IV. True, recall the Gaussian uncertainty principle .
Since I is false, choices (A), (C), and (E) are out. Choices (B) and (D) remain. Take the conservative approach and choose (B).
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Quantum Mechanics}Probability Density Current
If one has forgotten the expression for the probability density current, then one needs not despair! If one remembers the vaguest definition of a ``probability current," one can solve this problem without the usage of the forgotten formula:
Recall that the probability current density J is the difference between incoming P(in) and outgoing P(out) probability densities. This is just the difference between the probability densities of a rightwards moving plane wave and a leftwards moving plane wave, since the probability density is related to the wave function by
The given wave function can be written in terms of plane waves,
gives the coefficient for the leftwards (negative-direction) wave, while gives the coefficient for the rightwards traveling wave. The probability density for each wave is given by,
Plugging these quantities into the formula for the probability current density above (J), one gets,
which is choice (E).
The formal expression for the probability current density can be effortlessly derived from recalling the definition of probability and Schrodinger's Equation---both of which every physics (or engineering) major should know by heart.
Probability is defined (in the Born Interpretation) as . One should recall that in general (to wit: the absolute value squared of a complex expression is itself times its complex conjugate).
The time-dependent Schrodinger's Equation is
where has the form of the familiar time-independent Hamiltonian. From this, one finds that .
Generalizing the idea of a current from classical physics to the idea of a probability current, one takes the time derivative of the probability to get , where the product-rule for baby-math derivatives has been used and the derivative has been taken inside the integral because the integral and derivative are with respect to different variables.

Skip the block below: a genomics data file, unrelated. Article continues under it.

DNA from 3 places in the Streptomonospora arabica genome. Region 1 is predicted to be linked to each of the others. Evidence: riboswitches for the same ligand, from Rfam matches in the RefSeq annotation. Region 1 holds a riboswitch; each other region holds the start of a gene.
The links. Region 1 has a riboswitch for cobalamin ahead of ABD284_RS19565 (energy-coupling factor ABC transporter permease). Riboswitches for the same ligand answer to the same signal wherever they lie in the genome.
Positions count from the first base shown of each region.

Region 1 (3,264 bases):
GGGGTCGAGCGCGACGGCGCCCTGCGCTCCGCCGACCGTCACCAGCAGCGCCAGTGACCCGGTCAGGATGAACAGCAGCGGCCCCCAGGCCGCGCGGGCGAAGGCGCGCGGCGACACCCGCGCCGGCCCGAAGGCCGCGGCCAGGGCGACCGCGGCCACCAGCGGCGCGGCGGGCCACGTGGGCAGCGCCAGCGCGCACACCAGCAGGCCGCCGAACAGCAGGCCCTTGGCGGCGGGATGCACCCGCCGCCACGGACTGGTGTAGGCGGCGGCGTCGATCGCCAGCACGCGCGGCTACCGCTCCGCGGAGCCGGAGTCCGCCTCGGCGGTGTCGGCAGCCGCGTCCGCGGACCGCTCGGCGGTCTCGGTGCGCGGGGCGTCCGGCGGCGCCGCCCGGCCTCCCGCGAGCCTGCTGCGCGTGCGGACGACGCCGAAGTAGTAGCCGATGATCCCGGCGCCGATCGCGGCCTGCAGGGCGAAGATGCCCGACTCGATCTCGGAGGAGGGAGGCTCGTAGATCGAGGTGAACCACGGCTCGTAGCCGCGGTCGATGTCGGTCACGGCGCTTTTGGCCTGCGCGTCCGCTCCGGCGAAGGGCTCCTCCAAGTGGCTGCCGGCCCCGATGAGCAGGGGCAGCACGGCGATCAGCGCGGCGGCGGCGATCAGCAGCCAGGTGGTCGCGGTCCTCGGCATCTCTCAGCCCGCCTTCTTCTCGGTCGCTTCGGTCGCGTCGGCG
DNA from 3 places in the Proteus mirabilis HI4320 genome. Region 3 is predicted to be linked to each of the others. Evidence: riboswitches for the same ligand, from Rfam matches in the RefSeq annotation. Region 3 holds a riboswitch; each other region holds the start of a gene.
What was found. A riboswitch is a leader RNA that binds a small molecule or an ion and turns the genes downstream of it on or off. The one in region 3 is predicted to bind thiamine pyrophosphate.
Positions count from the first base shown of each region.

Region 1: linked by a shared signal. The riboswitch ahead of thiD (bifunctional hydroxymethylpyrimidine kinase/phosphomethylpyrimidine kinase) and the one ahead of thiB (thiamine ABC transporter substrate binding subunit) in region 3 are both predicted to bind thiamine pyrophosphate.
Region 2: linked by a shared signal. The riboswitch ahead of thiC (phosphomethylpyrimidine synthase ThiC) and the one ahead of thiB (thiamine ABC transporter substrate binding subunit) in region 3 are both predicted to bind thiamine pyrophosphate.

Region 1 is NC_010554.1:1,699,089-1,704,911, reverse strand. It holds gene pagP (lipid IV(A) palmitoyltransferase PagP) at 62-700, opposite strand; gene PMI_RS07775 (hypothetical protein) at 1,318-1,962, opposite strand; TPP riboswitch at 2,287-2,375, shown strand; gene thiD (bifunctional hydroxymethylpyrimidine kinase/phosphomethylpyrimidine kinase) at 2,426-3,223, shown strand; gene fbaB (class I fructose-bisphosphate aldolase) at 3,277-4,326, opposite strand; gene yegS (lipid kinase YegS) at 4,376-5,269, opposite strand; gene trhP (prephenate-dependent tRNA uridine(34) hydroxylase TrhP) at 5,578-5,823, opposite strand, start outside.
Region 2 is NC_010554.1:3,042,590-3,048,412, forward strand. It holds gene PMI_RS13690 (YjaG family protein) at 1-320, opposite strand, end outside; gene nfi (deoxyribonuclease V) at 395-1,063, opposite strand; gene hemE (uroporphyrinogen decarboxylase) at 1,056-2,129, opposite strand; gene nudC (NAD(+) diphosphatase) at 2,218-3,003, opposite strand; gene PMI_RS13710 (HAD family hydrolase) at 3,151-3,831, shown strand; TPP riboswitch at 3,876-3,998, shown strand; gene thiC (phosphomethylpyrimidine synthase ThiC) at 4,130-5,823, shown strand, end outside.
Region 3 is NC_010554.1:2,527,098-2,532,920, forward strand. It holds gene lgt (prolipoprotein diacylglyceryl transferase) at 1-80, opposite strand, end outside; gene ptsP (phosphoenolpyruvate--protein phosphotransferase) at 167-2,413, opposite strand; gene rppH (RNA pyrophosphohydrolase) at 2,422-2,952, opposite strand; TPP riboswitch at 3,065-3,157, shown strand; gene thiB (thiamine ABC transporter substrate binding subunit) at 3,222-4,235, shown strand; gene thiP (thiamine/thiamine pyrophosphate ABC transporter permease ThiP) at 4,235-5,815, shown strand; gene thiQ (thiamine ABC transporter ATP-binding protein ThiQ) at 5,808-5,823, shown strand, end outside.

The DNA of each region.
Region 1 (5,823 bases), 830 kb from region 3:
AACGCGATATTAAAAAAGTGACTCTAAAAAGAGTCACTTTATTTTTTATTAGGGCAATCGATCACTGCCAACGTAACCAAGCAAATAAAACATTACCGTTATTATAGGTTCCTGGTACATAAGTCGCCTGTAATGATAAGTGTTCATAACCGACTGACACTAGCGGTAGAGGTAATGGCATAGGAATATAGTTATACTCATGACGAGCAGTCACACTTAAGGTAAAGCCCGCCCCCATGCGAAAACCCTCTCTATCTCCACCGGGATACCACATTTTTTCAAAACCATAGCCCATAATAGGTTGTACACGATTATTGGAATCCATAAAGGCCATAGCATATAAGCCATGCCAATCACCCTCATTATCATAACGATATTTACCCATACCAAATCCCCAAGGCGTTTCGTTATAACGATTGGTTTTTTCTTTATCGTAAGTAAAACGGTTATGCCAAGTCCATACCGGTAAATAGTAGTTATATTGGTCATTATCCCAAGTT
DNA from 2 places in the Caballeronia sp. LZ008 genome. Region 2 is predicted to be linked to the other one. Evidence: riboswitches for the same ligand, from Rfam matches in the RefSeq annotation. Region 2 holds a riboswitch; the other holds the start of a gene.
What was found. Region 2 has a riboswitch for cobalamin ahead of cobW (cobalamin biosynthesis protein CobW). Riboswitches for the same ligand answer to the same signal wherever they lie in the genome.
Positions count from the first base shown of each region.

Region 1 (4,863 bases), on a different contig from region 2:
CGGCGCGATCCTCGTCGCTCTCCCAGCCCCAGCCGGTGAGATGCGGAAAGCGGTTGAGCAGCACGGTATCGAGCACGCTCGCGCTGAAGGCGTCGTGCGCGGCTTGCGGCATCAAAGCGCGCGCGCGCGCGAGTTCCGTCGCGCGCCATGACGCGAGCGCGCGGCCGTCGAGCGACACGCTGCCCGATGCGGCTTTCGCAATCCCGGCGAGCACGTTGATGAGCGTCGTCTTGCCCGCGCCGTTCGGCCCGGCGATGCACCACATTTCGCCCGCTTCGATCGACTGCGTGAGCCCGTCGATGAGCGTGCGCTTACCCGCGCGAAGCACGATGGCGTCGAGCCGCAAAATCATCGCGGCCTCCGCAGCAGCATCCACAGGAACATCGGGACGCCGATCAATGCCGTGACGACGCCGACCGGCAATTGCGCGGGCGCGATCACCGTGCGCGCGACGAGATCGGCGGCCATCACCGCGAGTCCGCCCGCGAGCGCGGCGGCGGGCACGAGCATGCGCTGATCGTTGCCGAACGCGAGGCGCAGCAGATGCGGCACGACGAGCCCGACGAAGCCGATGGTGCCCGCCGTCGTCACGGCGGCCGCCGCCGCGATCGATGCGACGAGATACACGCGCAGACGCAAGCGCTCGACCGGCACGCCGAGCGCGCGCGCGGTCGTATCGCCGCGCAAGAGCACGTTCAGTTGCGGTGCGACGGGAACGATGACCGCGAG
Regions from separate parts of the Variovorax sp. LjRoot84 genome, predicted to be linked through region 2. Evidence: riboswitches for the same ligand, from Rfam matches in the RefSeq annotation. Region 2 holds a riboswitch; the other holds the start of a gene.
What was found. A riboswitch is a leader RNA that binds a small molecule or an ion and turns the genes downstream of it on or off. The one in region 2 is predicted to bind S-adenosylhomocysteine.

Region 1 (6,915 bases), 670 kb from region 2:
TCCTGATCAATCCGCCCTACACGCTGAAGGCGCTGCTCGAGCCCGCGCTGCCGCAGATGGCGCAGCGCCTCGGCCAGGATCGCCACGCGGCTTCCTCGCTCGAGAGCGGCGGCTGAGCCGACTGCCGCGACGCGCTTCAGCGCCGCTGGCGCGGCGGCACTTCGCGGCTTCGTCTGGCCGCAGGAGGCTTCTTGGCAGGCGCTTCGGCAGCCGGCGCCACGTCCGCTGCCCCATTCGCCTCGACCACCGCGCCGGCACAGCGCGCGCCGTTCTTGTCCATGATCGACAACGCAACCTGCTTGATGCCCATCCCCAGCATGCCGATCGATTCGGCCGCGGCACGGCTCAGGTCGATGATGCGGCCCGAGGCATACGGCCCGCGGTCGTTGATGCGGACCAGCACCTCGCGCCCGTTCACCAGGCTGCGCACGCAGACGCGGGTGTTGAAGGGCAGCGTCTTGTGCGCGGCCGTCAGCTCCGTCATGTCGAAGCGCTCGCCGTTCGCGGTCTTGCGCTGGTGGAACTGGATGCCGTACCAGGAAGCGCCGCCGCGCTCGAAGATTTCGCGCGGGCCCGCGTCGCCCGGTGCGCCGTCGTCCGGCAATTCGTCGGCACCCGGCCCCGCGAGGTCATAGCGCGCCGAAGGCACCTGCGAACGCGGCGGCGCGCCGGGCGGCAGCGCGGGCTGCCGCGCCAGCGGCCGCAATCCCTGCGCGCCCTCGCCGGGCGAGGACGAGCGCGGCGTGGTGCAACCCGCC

Plugging in the expression for from the Schrodinger's Equation, one gets
where the terms involving V's cancel out, and thus,
Rewriting , one can eliminate the integral in the probability current by applying the fundamental theorem of calculus (to wit: ),
. But, since the probability current is usually define as , one has
(Aside:) One can print-out a cool poster or decent T-shirt iron-on to remember the Schrodinger's Equation (among other miscellanai) at a site the current author made several years ago,
One can remember the general form of the probability current by recalling that it has to do with the difference of times its conjugate.
Right, so onwards with the problem:
The problem gives the wave function, so one needs just chunk out the math to arrive at the final answer,
, where one notes that the imaginary terms go to unity from the complex conjugate.
Plugging this into the probability current, one arrives at the expression for choice (E).
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Quantum Mechanics}Two-State Systems
Recall the mnemonic for remembering what a LASER is---Light Amplified Stimulated Emission Radiation.
A laser consists of two states, with a metastable-state in between the top and bottom state. Initially, one has all the atoms in the ground-state. But, photons come in to excite the atoms (through absorption), and the atoms jump into the top state; this is called a population inversion, as the ground-state atoms are now mostly in the top ``inverted" state. More photons come in to excite these already excited atoms, but instead of absorption, emission occurs, and the atoms jump to a lower meta-stable state while emitting photons (in addition to the incident photons). The atoms stay in this metastable state due to selection rules, where a transition back to the ground-state is forbidden.